Sick of tell-all memoirs about dysfunctional families and deadbeat dads? Try humorist Trillin's Hallmark card to his pop, Abe, a hardworking Jewish immigrant from Ukraine who founded a chain of five neighborhood grocery stores in Kansas City, Mo., after the Depression. The closest thing to parental abuse this slim book exposes is the elder Trillin's insistence that his son join the Boy Scouts, against the child's will, because that's what true American boys do.
The guiding principle of young Trillin's upbringing was: "We have worked hard so that you can have the opportunity to be a real American." As a boy, Abe Trillin had read the heroic novel Stover at Yale, and as a grownup, he used it to guide his son's higher education. Calvin not only graduated from that citadel of WASP respectability but edited the Yale Daily News and belonged to one of Old Blue's prestigious senior societies. Abe, who worked hard all his life so that his son would never have to, died in 1967 at 60.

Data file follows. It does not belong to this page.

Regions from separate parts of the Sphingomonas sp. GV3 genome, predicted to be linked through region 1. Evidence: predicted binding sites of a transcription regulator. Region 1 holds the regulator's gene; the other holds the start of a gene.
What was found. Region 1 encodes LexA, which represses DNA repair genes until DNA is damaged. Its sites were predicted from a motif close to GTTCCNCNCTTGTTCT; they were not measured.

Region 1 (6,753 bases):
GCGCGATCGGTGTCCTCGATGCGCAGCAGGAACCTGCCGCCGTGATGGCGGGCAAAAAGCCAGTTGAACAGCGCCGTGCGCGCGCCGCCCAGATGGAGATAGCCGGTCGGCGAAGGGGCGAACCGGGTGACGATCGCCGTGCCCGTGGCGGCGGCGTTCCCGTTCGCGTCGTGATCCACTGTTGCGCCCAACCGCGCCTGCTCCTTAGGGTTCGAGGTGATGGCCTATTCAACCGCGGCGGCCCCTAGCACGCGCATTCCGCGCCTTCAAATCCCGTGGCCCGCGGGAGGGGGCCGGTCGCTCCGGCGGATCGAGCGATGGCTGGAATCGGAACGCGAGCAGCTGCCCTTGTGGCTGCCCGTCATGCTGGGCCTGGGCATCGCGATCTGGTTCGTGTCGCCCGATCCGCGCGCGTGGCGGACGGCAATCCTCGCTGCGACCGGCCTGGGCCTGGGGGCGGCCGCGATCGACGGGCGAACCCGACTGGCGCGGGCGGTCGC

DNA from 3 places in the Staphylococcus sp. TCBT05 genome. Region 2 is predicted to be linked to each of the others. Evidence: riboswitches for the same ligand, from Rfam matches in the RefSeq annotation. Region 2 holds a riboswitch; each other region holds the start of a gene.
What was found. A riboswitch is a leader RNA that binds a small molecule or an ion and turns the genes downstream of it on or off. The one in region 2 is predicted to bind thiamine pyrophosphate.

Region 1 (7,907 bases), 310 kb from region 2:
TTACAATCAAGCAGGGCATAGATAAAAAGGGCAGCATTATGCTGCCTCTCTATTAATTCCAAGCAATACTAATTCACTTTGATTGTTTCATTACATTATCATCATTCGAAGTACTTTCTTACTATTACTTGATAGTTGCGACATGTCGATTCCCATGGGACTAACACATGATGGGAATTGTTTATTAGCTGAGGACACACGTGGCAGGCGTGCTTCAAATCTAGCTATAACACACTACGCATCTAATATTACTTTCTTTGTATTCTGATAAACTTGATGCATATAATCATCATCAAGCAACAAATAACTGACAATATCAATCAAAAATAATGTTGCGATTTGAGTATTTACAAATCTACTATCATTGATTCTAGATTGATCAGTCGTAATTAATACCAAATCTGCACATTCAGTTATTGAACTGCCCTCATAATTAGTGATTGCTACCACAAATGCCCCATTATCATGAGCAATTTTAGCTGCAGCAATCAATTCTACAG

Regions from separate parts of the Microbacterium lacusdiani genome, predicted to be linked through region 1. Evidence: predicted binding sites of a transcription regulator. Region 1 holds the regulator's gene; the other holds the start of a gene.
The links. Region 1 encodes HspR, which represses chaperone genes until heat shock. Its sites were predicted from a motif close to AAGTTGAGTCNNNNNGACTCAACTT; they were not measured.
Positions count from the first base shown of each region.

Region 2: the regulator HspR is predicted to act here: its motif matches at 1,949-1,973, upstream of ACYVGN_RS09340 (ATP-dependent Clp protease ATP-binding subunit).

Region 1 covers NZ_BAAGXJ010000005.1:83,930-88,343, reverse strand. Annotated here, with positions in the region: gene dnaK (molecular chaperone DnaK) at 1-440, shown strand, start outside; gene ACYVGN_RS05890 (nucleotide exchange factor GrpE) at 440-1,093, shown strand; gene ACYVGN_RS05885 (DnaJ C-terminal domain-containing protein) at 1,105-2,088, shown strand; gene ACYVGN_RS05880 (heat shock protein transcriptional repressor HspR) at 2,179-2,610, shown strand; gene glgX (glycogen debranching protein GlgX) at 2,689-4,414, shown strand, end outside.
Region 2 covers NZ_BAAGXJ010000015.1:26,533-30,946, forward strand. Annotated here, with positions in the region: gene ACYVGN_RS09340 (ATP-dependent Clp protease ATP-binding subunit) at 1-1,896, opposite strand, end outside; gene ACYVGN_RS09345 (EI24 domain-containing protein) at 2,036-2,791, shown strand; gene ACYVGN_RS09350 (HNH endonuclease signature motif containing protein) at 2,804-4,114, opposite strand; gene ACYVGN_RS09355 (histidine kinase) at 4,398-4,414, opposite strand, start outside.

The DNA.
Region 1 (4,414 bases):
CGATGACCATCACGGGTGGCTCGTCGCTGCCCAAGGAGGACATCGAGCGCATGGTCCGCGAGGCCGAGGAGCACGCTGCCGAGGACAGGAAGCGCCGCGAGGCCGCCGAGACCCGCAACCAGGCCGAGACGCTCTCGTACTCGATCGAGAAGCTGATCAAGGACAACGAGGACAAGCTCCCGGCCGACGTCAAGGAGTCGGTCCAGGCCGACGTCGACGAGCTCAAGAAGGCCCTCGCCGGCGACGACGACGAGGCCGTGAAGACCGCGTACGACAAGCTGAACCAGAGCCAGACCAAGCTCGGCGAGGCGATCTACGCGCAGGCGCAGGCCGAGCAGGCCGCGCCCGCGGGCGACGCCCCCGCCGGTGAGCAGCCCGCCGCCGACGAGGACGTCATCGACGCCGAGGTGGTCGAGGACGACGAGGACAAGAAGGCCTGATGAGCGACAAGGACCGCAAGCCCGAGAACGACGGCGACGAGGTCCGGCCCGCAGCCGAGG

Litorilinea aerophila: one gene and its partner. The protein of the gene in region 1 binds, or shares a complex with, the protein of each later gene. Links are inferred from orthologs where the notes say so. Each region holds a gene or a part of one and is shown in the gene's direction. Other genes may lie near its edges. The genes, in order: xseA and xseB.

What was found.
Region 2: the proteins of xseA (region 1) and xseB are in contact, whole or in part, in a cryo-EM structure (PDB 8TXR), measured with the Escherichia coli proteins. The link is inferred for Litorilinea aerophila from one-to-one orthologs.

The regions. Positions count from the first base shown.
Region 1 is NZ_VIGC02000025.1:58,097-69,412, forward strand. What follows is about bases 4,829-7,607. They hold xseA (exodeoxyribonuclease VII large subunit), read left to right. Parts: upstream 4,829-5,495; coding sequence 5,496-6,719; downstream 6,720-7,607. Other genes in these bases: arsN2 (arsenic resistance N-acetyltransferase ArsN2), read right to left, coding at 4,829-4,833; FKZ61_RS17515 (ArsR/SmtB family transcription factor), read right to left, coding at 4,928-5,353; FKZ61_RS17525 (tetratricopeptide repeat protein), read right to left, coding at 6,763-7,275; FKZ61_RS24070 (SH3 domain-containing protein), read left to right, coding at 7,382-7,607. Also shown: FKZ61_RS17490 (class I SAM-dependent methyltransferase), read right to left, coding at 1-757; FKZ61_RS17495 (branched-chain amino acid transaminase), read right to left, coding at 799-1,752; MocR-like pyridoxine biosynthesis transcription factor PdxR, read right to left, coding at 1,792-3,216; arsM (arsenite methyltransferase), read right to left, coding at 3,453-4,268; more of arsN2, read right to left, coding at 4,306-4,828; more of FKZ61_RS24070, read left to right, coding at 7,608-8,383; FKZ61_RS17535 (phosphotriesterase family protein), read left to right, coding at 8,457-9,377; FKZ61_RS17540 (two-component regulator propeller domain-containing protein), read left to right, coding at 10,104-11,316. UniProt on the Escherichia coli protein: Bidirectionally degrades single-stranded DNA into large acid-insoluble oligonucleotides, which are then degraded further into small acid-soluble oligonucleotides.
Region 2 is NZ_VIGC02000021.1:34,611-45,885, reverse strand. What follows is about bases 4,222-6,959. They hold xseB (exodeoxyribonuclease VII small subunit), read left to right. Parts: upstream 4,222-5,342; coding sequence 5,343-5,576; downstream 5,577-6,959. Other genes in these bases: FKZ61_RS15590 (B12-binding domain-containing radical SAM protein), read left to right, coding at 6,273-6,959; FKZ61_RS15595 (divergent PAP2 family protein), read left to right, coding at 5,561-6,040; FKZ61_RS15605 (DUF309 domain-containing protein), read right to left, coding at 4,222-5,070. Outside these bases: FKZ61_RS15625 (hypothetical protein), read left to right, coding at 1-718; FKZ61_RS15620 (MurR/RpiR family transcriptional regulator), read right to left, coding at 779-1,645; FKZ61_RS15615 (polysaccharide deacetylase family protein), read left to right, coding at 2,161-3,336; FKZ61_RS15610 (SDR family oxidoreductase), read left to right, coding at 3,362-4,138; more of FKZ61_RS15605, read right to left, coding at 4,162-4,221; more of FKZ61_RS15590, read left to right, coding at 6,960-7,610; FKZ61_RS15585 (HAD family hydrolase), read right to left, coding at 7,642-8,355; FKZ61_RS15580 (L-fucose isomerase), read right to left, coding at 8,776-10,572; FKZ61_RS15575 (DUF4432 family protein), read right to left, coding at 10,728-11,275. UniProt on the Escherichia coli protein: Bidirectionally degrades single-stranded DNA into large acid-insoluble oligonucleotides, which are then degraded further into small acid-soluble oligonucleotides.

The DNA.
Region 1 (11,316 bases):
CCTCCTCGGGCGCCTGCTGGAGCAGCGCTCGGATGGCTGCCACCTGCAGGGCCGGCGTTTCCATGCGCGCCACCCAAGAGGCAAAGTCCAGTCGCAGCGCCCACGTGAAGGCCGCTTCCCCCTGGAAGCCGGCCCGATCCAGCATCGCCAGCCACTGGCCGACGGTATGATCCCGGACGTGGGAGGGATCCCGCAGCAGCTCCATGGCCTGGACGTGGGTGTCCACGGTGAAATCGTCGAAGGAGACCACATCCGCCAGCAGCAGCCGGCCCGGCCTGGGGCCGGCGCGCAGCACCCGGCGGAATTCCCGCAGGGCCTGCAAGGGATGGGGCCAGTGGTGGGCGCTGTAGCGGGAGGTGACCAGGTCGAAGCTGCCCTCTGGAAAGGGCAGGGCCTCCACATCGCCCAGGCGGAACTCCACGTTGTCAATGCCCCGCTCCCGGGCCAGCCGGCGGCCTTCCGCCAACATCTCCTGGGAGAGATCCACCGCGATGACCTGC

Trillin evinces the love he felt for the man who sacrificed to give him so many opportunities. Even so, Messages feels somewhat two-dimensional—its humor often corny or predictable. Outside of a Norman Rockwell painting, family life has never been this strife-free. (Farrar, Straus and Giroux, $18)